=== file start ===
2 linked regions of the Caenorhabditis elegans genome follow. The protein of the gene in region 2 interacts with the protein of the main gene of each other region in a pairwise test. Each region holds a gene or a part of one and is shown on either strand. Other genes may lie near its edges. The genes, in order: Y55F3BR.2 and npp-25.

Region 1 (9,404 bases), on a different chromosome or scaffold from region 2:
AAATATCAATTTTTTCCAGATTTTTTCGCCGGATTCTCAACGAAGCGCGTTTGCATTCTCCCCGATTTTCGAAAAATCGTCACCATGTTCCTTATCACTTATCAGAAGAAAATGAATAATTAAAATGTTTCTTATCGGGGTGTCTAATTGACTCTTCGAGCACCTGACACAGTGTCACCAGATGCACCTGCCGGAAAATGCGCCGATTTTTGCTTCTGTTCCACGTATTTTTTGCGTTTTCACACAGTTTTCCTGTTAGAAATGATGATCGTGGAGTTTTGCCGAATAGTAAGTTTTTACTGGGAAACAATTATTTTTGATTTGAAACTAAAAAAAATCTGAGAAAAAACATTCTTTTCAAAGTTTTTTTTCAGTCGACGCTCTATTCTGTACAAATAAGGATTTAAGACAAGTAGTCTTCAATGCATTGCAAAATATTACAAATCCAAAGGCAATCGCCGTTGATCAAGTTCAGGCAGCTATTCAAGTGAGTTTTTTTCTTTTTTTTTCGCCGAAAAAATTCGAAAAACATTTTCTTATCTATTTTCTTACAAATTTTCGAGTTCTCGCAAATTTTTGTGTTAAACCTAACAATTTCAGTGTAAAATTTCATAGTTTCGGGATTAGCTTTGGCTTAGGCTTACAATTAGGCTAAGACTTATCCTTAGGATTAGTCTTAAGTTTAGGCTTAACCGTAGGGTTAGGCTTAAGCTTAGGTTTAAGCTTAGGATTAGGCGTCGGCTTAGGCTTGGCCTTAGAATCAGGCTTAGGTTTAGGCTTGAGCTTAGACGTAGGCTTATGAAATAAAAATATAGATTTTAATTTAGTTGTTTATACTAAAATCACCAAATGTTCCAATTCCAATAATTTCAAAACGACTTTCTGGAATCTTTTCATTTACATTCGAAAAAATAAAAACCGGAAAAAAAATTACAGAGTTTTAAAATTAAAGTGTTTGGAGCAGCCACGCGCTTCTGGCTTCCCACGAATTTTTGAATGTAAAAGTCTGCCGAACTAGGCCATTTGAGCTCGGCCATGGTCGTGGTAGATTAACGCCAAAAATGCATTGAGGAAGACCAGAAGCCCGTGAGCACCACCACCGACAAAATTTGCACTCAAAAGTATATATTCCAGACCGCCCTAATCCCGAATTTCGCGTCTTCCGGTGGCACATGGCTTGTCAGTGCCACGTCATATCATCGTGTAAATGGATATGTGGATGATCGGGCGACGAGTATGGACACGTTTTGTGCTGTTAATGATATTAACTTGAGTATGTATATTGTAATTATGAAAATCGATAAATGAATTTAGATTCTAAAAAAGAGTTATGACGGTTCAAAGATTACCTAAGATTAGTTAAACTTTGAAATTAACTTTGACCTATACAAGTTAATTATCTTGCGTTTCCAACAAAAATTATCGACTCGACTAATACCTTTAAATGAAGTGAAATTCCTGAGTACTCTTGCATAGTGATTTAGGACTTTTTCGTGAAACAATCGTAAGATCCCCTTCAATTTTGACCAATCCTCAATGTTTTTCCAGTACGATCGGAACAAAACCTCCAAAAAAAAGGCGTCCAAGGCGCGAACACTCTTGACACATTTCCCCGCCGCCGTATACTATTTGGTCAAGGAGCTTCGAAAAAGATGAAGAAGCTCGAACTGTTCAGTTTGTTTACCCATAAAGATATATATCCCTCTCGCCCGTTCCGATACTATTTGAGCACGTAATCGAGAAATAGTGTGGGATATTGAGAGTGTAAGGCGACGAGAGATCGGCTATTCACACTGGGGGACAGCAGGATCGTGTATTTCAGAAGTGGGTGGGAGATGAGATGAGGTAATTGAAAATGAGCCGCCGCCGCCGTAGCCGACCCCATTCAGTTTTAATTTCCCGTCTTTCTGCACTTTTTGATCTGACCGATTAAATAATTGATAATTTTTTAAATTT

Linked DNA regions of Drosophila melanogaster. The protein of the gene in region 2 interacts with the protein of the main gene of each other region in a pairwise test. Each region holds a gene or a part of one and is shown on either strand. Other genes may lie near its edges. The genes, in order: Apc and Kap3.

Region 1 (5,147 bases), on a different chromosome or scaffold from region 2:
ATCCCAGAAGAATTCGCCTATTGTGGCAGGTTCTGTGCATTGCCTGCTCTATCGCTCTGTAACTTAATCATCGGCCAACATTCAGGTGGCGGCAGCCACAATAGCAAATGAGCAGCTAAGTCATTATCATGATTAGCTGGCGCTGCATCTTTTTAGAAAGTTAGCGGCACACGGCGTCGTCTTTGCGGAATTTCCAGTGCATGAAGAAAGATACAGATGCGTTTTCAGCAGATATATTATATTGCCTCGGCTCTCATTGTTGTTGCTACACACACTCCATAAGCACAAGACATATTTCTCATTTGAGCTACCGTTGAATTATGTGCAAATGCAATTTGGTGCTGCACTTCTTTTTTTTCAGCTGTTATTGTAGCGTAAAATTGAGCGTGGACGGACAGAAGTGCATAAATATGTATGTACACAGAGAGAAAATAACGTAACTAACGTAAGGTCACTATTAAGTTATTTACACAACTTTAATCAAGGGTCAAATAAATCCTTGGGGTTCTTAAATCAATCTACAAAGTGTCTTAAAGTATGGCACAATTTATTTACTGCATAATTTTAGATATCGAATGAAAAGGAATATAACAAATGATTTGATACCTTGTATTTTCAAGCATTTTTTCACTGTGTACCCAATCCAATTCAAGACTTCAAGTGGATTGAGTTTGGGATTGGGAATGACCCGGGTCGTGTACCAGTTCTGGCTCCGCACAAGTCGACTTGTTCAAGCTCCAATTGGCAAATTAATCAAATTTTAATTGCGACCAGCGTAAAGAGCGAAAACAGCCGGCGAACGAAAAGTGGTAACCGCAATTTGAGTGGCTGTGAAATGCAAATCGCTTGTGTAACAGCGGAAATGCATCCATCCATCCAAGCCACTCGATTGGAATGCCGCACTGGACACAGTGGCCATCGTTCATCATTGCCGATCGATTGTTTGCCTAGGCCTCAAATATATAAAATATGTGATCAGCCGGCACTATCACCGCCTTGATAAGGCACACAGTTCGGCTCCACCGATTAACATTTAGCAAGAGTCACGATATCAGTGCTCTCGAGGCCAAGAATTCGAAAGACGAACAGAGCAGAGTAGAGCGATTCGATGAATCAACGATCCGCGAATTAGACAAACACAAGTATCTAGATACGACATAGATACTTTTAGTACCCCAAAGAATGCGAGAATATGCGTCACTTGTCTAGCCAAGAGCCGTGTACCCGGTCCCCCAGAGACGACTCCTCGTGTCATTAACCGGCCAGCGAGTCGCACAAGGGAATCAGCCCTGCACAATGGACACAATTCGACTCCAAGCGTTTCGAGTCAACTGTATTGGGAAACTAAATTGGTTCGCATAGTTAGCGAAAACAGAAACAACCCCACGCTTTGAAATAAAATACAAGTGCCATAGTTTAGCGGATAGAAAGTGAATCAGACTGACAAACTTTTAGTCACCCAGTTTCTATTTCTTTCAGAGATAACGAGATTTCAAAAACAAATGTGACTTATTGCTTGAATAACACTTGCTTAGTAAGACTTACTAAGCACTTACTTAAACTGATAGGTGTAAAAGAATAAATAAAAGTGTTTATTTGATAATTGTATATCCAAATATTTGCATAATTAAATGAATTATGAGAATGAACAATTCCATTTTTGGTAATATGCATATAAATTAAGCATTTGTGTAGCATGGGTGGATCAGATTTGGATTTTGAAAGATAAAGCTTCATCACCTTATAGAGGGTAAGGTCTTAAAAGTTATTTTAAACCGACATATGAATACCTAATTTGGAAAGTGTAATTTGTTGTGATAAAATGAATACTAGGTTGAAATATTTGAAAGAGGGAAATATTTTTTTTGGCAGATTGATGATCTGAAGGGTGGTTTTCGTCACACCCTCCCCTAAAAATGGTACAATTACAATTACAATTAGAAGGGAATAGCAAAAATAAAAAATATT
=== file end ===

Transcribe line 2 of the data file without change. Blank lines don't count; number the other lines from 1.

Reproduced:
Region 1 (9,404 bases), on a different chromosome or scaffold from region 2: